Richard Spencer, who was fired at Navy secretary for his handling of a SEAL war crimes case championed by President Donald Trump, wrote Wednesday that the commander in chief “has very little understanding” of how the American military works.
The extraordinary accusation came in an opinion piece published on The Washington Post’s website Wednesday evening, three days after he was fired. Spencer called Trump’s intervention in the case of Navy Chief Petty Officer Edward Gallagher “shocking” and unprecedented.
Spencer was fired Sunday by Defense Secretary Mark Esper for working a private deal with the White House to ensure that Gallagher be allowed to retire without losing his SEAL status.
In his Post article, Spencer acknowledged his mistake, but also asserted that Trump’s actions were detrimental to the military.
Spencer said Trump had involved himself in the Gallagher case “almost from the start,” by telephoning Spencer even before the SEAL’s court martial started to ask that Gallagher be moved out of confinement at a Navy brig. Spencer said he resisted Trump because the presiding judge had decided that confinement was important. Nonetheless, Trump ordered Spencer to transfer Gallagher from the brig to the equivalent of an enlisted barracks.
Spencer said he believes Trump’s interest in the case stemmed partly from the way Gallagher’s defense lawyers and others “worked to keep it front and center in the media.”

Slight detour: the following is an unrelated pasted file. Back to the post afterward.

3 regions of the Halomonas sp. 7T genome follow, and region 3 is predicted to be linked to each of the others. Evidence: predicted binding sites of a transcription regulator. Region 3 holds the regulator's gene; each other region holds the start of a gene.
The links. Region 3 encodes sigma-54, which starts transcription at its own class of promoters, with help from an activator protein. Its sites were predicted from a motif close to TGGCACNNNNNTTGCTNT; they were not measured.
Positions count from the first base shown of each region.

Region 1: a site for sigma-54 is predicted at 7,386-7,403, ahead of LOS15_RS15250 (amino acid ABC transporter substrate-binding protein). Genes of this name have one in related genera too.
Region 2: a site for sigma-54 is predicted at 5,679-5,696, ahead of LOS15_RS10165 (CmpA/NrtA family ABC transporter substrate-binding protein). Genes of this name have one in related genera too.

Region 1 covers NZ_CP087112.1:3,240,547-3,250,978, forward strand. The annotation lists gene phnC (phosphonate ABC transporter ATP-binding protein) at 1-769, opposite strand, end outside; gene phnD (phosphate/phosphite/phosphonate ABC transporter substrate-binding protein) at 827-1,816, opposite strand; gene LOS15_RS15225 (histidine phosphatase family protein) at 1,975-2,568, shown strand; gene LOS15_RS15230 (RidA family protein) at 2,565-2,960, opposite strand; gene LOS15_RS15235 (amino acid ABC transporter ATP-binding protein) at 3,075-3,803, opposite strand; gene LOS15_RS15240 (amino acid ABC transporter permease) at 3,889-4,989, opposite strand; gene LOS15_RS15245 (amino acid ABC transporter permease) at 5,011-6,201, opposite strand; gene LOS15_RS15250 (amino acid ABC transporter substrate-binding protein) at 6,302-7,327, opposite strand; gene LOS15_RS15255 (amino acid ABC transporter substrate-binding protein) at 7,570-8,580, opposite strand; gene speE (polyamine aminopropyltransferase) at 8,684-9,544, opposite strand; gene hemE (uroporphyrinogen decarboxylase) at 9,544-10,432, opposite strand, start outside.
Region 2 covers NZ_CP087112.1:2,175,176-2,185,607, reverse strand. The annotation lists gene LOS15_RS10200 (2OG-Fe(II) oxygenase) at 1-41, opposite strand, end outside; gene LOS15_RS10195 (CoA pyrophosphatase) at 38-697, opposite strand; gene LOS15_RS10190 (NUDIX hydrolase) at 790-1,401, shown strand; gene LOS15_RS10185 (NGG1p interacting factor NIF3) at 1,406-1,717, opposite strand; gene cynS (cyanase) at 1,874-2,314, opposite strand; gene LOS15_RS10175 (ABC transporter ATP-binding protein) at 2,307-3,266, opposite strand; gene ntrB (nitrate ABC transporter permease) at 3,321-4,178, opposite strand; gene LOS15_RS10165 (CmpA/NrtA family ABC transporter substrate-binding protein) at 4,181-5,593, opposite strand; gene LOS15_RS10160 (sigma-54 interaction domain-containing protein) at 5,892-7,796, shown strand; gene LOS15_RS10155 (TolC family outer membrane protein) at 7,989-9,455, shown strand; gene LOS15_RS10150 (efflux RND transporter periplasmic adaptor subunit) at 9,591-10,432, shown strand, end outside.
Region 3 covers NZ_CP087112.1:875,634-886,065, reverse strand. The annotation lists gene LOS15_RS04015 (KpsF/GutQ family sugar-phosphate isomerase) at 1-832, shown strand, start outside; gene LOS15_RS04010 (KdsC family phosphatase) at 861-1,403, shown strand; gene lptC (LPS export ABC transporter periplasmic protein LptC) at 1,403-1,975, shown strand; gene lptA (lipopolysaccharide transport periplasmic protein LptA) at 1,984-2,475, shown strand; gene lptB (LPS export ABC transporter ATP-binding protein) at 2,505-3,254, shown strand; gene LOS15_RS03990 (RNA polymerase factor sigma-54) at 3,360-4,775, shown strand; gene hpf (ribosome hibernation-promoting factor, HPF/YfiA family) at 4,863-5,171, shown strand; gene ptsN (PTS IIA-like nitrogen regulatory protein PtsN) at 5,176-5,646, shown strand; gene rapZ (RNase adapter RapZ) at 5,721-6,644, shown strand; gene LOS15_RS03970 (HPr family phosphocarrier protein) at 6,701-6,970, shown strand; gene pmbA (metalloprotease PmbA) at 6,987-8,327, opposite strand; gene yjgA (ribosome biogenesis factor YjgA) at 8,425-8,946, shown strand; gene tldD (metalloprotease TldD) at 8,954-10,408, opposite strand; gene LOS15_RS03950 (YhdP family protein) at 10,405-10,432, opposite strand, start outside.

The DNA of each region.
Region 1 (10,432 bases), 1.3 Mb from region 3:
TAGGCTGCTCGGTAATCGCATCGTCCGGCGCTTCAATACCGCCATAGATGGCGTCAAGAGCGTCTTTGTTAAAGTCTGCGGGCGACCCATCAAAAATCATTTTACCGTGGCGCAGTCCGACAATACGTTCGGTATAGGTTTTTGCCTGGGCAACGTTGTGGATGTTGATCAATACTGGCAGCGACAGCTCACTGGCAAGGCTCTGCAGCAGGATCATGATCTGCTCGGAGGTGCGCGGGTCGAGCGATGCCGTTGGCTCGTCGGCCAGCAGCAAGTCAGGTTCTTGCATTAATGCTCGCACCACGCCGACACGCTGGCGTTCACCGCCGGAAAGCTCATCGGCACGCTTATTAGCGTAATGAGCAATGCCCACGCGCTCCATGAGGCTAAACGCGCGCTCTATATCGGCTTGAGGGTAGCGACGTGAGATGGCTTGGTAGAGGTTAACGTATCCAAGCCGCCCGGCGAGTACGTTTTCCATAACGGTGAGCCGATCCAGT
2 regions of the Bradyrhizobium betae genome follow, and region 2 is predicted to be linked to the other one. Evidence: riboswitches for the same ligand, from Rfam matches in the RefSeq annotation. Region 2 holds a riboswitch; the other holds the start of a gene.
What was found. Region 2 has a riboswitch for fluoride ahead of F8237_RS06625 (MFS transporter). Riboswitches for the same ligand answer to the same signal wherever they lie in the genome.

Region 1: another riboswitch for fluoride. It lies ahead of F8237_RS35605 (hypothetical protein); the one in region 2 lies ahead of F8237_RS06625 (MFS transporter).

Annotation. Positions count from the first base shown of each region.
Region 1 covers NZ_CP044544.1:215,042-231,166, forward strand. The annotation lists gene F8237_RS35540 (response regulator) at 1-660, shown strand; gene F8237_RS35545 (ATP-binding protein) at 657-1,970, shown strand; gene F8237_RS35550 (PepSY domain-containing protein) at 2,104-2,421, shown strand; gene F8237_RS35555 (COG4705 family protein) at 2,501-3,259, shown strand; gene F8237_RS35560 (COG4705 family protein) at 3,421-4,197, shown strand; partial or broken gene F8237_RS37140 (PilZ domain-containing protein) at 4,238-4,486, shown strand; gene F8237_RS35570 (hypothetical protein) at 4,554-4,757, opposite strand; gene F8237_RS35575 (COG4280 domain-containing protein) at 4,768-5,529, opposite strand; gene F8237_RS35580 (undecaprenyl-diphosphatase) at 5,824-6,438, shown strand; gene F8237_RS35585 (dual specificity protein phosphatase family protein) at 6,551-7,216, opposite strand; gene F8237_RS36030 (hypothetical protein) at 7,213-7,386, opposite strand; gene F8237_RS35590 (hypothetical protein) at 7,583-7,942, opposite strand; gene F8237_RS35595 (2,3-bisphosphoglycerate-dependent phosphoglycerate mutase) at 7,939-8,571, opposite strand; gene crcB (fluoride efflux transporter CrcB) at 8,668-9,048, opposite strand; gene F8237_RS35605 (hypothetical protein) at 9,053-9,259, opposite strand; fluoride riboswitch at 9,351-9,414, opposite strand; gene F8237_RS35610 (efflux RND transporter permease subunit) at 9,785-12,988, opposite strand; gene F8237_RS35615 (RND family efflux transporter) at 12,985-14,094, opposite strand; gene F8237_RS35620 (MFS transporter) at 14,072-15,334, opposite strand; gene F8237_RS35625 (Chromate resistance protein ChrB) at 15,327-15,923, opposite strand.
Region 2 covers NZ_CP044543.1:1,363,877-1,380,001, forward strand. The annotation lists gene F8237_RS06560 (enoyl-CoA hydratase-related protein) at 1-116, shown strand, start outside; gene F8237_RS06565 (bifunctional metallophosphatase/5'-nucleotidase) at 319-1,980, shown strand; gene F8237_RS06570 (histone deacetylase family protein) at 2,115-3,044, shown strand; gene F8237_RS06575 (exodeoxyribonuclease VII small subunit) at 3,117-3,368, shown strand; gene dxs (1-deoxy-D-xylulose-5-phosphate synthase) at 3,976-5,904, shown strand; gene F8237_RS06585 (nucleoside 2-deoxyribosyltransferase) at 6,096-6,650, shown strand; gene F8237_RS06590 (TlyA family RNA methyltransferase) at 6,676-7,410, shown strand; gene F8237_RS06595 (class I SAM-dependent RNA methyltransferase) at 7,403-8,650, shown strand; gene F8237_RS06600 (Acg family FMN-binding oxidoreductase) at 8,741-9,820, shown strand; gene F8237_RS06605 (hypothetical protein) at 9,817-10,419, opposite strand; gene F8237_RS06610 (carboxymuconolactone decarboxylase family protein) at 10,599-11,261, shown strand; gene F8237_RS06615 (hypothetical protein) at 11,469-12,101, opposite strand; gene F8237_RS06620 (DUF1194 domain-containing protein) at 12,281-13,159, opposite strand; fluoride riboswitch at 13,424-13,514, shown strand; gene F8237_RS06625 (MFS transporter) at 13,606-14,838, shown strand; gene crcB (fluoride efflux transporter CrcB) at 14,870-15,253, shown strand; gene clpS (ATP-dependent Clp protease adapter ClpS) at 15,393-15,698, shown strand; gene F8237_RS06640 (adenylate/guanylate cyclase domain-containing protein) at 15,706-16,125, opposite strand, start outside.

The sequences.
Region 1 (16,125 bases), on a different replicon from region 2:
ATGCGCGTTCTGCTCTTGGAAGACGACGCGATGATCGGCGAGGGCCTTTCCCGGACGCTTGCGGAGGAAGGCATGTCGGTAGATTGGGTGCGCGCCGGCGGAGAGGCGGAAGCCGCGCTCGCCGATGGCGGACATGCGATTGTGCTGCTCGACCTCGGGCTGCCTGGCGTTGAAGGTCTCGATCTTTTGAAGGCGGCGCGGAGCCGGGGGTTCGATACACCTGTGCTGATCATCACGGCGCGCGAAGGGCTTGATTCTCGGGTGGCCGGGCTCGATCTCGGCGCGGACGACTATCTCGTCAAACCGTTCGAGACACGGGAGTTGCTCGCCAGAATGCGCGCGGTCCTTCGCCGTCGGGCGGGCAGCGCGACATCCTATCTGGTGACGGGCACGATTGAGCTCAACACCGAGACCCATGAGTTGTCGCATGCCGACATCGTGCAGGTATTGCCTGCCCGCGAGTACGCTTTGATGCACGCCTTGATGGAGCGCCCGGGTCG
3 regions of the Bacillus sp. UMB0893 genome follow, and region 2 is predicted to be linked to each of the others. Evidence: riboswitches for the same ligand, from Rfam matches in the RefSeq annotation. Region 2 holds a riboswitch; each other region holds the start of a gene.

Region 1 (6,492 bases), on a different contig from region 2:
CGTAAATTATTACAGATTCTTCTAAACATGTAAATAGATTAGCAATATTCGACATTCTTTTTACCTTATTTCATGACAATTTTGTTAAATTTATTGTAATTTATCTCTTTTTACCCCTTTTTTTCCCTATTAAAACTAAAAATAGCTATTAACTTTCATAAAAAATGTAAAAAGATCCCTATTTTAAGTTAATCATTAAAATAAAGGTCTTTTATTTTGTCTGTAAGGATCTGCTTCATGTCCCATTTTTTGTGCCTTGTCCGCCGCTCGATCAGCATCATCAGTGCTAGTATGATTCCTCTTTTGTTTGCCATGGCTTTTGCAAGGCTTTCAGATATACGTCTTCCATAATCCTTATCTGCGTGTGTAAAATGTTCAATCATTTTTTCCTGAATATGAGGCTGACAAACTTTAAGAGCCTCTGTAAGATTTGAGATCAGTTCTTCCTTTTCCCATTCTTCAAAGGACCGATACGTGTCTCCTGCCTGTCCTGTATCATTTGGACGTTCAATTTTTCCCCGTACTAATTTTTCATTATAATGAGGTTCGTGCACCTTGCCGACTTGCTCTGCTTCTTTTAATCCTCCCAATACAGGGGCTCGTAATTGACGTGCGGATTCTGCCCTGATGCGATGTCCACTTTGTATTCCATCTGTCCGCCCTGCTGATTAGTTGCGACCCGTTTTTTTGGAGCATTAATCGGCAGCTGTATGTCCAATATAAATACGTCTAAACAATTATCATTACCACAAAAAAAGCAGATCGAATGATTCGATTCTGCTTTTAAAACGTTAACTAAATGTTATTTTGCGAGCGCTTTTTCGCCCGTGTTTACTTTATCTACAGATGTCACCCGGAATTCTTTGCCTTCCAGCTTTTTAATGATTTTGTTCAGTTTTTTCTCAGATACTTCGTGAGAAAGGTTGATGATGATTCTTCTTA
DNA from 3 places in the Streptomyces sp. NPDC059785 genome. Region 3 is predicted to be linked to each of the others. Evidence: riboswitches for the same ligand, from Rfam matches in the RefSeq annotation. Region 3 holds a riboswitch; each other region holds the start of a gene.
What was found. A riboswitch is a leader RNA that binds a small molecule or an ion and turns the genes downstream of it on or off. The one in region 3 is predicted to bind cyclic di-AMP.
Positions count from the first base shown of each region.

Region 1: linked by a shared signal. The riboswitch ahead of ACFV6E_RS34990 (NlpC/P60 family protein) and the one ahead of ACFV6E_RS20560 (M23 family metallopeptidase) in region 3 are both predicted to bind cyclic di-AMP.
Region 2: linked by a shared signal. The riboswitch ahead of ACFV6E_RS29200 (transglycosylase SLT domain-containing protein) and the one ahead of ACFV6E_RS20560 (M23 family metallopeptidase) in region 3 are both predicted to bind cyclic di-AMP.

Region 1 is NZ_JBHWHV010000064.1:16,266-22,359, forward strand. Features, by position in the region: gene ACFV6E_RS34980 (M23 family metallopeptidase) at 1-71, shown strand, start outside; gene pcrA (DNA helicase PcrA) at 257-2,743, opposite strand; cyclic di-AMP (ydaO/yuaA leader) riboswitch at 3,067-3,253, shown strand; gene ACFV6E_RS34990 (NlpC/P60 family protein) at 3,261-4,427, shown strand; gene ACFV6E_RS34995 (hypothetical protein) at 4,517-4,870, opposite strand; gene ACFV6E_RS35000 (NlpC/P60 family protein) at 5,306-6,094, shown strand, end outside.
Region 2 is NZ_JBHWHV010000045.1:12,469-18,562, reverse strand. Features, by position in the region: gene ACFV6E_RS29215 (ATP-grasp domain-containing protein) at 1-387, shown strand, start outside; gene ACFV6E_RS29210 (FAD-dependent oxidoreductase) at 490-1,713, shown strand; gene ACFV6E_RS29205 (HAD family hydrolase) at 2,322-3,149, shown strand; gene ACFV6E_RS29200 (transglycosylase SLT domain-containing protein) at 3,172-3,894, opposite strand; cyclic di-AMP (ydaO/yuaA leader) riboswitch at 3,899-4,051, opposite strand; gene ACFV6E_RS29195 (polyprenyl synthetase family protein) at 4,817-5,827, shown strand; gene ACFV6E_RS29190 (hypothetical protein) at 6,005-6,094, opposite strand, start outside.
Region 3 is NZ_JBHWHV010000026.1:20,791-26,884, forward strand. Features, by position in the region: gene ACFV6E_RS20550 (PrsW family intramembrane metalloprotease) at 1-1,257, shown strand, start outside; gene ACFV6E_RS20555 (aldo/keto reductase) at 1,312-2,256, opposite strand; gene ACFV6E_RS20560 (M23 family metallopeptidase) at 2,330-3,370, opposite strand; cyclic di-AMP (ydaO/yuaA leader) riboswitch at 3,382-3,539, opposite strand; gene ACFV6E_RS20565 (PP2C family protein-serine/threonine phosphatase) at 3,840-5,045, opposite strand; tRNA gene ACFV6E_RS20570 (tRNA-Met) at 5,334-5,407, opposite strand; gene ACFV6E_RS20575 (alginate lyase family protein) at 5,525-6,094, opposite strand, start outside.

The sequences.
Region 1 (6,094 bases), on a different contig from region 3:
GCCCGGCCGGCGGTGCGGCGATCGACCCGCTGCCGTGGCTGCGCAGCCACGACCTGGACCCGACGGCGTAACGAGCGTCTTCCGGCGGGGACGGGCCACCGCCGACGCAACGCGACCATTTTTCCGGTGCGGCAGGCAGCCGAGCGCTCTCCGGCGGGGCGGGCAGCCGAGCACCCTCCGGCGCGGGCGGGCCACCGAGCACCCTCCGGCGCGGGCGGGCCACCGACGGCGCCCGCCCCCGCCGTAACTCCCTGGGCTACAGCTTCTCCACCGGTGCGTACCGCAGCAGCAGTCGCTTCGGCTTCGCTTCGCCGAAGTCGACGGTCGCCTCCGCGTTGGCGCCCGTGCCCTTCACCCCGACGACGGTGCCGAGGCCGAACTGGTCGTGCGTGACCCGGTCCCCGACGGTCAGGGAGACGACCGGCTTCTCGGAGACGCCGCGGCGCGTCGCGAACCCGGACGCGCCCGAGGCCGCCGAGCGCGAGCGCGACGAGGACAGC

After Gallagher was acquitted of most charges but convicted of posing with the corpse of an Islamic State extremist in Iraq, he submitted his request to retire. In Spencer’s telling, that raised three questions for the Navy, including whether Gallagher should be allowed to retire at his current rank. The military jury had said he should be demoted.
Trump, who had tweeted support for Gallagher and stated that his case had been “handled very badly from the beginning,” short-circuited the Navy’s administrative review of Gallagher’s status by ordering Spencer to restore Gallagher’s rank.
“This was a shocking and unprecedented intervention in a low-level review,” Spencer wrote. “It was also a reminder that the president has very little understanding of what it means to be in the military, to fight ethically or to be governed by a uniform set of rules and practices.”
Last week, Trump tweeted that Gallagher must be allowed to keep his Trident pin, the medal that designates a SEAL member. The Navy had planned to let an administrative board review the question starting Monday, but eventually Esper decided to stop that process and let Gallagher retire as a SEAL, as Trump had ordered.